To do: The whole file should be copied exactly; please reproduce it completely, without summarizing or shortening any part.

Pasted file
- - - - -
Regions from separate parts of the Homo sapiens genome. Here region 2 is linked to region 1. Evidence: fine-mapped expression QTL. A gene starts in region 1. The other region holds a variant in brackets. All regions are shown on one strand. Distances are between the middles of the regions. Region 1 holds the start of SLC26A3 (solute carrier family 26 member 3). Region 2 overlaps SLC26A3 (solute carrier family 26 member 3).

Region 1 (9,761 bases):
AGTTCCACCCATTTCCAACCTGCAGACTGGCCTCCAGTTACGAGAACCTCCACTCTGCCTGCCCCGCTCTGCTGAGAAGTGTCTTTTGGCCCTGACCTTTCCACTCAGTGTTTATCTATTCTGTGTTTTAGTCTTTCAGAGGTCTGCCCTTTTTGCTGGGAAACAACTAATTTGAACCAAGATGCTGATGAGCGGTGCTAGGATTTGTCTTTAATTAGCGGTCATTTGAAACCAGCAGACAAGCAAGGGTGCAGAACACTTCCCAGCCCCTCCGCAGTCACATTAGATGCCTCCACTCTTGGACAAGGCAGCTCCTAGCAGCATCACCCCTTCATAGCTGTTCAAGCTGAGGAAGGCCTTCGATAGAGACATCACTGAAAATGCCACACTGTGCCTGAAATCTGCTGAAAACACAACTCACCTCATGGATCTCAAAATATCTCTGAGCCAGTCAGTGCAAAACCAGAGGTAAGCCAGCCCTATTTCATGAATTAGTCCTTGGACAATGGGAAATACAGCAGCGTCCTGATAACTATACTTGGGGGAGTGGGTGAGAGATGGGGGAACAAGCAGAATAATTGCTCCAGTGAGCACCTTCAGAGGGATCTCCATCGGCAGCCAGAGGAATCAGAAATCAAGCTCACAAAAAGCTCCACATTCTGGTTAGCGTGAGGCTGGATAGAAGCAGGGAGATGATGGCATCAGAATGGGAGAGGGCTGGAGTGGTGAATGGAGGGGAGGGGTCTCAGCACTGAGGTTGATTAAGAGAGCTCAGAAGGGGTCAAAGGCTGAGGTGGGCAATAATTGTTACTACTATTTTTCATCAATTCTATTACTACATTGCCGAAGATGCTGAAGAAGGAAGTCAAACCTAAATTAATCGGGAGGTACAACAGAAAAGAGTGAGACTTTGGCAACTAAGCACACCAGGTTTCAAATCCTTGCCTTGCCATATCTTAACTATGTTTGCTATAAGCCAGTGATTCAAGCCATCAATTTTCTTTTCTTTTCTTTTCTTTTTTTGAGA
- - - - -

Regions from separate parts of the Homo sapiens genome. Here region 2 is linked to region 1. Evidence: fine-mapped expression QTL. A gene starts in region 1. The other region holds a variant in brackets. All regions are shown on one strand. Distances are between the middles of the regions. Region 1 holds the start of SLC26A3 (solute carrier family 26 member 3). Region 2 overlaps SLC26A3 (solute carrier family 26 member 3).

Region 1 (9,761 bases):
AGTTCCACCCATTTCCAACCTGCAGACTGGCCTCCAGTTACGAGAACCTCCACTCTGCCTGCCCCGCTCTGCTGAGAAGTGTCTTTTGGCCCTGACCTTTCCACTCAGTGTTTATCTATTCTGTGTTTTAGTCTTTCAGAGGTCTGCCCTTTTTGCTGGGAAACAACTAATTTGAACCAAGATGCTGATGAGCGGTGCTAGGATTTGTCTTTAATTAGCGGTCATTTGAAACCAGCAGACAAGCAAGGGTGCAGAACACTTCCCAGCCCCTCCGCAGTCACATTAGATGCCTCCACTCTTGGACAAGGCAGCTCCTAGCAGCATCACCCCTTCATAGCTGTTCAAGCTGAGGAAGGCCTTCGATAGAGACATCACTGAAAATGCCACACTGTGCCTGAAATCTGCTGAAAACACAACTCACCTCATGGATCTCAAAATATCTCTGAGCCAGTCAGTGCAAAACCAGAGGTAAGCCAGCCCTATTTCATGAATTAGTCCTTGGACAATGGGAAATACAGCAGCGTCCTGATAACTATACTTGGGGGAGTGGGTGAGAGATGGGGGAACAAGCAGAATAATTGCTCCAGTGAGCACCTTCAGAGGGATCTCCATCGGCAGCCAGAGGAATCAGAAATCAAGCTCACAAAAAGCTCCACATTCTGGTTAGCGTGAGGCTGGATAGAAGCAGGGAGATGATGGCATCAGAATGGGAGAGGGCTGGAGTGGTGAATGGAGGGGAGGGGTCTCAGCACTGAGGTTGATTAAGAGAGCTCAGAAGGGGTCAAAGGCTGAGGTGGGCAATAATTGTTACTACTATTTTTCATCAATTCTATTACTACATTGCCGAAGATGCTGAAGAAGGAAGTCAAACCTAAATTAATCGGGAGGTACAACAGAAAAGAGTGAGACTTTGGCAACTAAGCACACCAGGTTTCAAATCCTTGCCTTGCCATATCTTAACTATGTTTGCTATAAGCCAGTGATTCAAGCCATCAATTTTCTTTTCTTTTCTTTTCTTTTTTTGAGA